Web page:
The Faltering Islamic Leviathan
by SOHRAB AHMARI
22 Oct 2009 22:53
The faltering Islamic leviathan and the rebirth of the private cult in Iran.
[ comment ] Despite the apparent success of the Iranian regime's initial crackdown against the post-election uprising, thousands of Iranians are continuing to take to their rooftops in the darkness of night to insist that "Allah-o akbar!" -- God is great. The expression, otherwise so commonplace in the daily lives of Muslims, has been infused by Iranians with radical political meanings which question the very legitimacy of the Islamic Republic. To proclaim, as the Iranians do, that God is indeed great is to proclaim that there is an authority higher than the state, higher even than the Supreme Leader, with whom the people are in direct communion. Simply put, the Iranian leviathan's carefully-built monopoly on matters of faith is broken, and it is faltering.
The Nazi constitutional lawyer and political theorist Carl Schmitt, who spent a long career developing juridical frameworks for the advancement of total states, was obsessed with the mythological image of leviathan, that great Biblical sea monster which Hobbes used to represent modern state sovereignty. Schmitt described Hobbes's leviathan as "a combination of god and man, animal and machine" and as "the moral god who brings to man peace and security." Drawing his powers from individuals banding together to escape the state of nature, the leviathan's domain is immanently secular. As such, "there exists no right to resist him, neither by invoking a higher law nor a different right, nor by invoking religious reasons and arguments." Auctoritas, non veritas, facit legem -- authority, not truth, makes the law.
Schmitt viewed the leviathan's regulation of belief as central to his capacity to exercise almost limitless authority over individual subjects. Since the leviathan operates strictly on the basis of public law, "[he] alone ... determines what subjects of the state have to believe to be a miracle." In other words, the sovereign determines what is to be publicly held as sacred by regulating the public cult.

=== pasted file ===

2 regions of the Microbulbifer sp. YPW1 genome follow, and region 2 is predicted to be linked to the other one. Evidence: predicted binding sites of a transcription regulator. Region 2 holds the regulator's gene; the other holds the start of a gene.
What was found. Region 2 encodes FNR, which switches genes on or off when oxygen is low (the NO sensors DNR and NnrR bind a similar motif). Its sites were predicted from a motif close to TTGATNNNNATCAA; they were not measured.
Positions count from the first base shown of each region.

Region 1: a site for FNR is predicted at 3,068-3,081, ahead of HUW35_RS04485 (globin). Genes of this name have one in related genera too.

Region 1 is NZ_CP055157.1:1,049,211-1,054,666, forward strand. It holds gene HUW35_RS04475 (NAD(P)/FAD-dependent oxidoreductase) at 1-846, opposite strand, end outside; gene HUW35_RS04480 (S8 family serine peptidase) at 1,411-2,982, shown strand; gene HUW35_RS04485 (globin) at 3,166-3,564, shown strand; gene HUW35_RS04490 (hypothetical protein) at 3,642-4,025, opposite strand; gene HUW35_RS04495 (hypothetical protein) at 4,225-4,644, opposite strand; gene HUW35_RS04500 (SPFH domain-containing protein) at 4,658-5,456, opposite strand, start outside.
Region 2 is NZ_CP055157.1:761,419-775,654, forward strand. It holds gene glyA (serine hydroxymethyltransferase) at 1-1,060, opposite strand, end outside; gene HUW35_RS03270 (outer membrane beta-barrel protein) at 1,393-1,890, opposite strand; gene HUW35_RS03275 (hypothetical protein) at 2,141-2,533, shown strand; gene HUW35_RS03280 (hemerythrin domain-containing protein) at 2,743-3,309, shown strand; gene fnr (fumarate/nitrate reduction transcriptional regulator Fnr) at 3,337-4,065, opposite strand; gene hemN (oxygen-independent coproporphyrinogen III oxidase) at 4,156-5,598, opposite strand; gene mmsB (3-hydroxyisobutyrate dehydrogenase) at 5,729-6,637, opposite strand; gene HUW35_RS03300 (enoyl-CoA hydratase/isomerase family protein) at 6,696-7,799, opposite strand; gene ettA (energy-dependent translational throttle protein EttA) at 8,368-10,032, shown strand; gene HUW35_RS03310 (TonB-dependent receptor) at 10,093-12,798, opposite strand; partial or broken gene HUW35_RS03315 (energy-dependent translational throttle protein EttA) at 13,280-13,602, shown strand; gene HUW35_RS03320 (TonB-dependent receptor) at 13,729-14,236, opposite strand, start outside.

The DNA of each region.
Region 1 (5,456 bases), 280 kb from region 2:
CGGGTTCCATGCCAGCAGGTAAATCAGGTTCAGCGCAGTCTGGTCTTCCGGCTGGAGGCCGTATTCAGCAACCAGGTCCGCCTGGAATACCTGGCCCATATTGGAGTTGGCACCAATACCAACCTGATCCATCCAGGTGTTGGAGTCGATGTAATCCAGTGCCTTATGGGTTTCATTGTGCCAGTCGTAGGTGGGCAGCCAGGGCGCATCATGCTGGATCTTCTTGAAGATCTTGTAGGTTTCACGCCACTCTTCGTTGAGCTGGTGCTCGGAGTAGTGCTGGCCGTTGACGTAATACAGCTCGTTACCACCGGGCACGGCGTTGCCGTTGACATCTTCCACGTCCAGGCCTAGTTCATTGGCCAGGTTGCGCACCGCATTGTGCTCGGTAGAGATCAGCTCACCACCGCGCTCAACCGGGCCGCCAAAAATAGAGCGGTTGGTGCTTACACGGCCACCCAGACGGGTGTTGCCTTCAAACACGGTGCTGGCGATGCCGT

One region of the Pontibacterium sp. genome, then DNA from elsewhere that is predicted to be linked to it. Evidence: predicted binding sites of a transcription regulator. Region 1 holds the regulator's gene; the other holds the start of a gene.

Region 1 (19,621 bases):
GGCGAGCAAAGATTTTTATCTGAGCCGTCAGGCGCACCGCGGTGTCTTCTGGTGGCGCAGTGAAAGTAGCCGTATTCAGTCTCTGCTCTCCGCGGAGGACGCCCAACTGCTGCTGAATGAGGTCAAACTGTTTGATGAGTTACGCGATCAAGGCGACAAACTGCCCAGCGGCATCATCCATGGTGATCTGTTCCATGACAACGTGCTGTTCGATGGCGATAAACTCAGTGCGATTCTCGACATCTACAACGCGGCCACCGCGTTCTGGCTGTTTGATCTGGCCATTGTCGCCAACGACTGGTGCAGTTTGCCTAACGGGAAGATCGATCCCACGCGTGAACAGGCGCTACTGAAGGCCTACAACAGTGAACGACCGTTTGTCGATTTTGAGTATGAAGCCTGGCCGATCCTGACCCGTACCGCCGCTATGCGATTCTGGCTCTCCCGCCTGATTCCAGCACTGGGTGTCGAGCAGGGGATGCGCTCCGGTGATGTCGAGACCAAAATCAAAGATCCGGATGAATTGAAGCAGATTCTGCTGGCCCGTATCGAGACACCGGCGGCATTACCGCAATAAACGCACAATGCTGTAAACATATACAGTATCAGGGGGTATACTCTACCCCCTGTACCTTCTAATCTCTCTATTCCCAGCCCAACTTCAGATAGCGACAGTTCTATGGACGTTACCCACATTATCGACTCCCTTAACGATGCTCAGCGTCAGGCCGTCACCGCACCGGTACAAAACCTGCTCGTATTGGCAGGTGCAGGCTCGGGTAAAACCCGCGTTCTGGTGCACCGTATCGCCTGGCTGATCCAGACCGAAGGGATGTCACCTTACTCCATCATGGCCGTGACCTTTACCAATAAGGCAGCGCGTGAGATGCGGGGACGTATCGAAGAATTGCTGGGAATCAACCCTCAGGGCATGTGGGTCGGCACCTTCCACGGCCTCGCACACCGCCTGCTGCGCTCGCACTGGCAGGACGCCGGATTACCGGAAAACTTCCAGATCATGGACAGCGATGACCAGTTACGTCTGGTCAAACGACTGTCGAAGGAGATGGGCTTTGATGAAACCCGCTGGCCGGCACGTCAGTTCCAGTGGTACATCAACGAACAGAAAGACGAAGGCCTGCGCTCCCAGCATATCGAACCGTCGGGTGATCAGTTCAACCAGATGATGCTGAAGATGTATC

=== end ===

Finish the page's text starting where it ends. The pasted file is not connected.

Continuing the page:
But how does the leviathan deal with the private cult? Schmitt was convinced that the inability to control private expressions of faith created a "barely visible crack" in the otherwise impenetrable armor of the leviathan. The fact that the sovereign can only regulate public belief and not private faith, Schmitt argued, means that door is left open for civil society to limit state authority: The leviathan, all too satisfied to concede the individual right to worship as one pleases in return for adherence to the public cult, could eventually find himself chained down by insidious notions like civil rights.
Recent events in Iran confirm Schmitt's prophecy. For the past thirty years, the Islamic Republic has drawn its legitimacy from the supreme authority of the faqih [jurisconsult] who governs the Shia in the absence of the Hidden Imam (or the "Imam of Time"), due to re-emerge from a state of occultation to herald the Apocalypse. And the regime has expended a great deal of effort to eliminate threats to its public cult. Under the pretext of development, for example, the Islamic Republic of Iran has tried to liquidate ancient Persia's priceless architectural heritage since, presumably, it stands as a reminder of another public cult, long gone, but still potent. It has also suppressed those theologians and sources of emulation -- most notably the Grand Ayatollahs Montazeri and Boroujerdi -- who would dare question the grotesque politicization of Islam since the Revolution.
But, like the early modern leviathan, the Islamic regime has never fully succeeded in regulating the inner lives of the faithful. Even before the post-election uprising, ordinary Iranians of faith had been seeking alternatives to the oppressive public cult. Some had turned, for example, to the Zoroastrianism of their forefathers. Others had sought transcendence in the mysticism of Sufi Islam. Still others had found refuge away from the cult of the mullahs in Pentecostal Christianity! For most Iranians however, the private cult amounted to merely a more tolerant version of Shiism capable of sharing existence with modernity and with their deeply cherished pre-Islamic traditions.
For a long time, these competing private cults were just that -- private. That is, they had yet to find collective expression. It was not until Ayatollah Khamenei, in a moment of panic, made the sovereign decision to throw the weight of his sacred authority behind one candidate in a disputed presidential election that the people collectively reprised the Allah-o akbar! that had once forced an Emperor of Emperors to abdicate his peacock throne. And while the Iranian leviathan today benefits from a security apparatus far more ruthless and efficient than the one which served the Shah, there is no denying that the Iranian people have shown their readiness to push the barely visible crack wide open.
Sohrab Ahmari is an Iranian-American blogger and law student at the Northeastern University School of Law.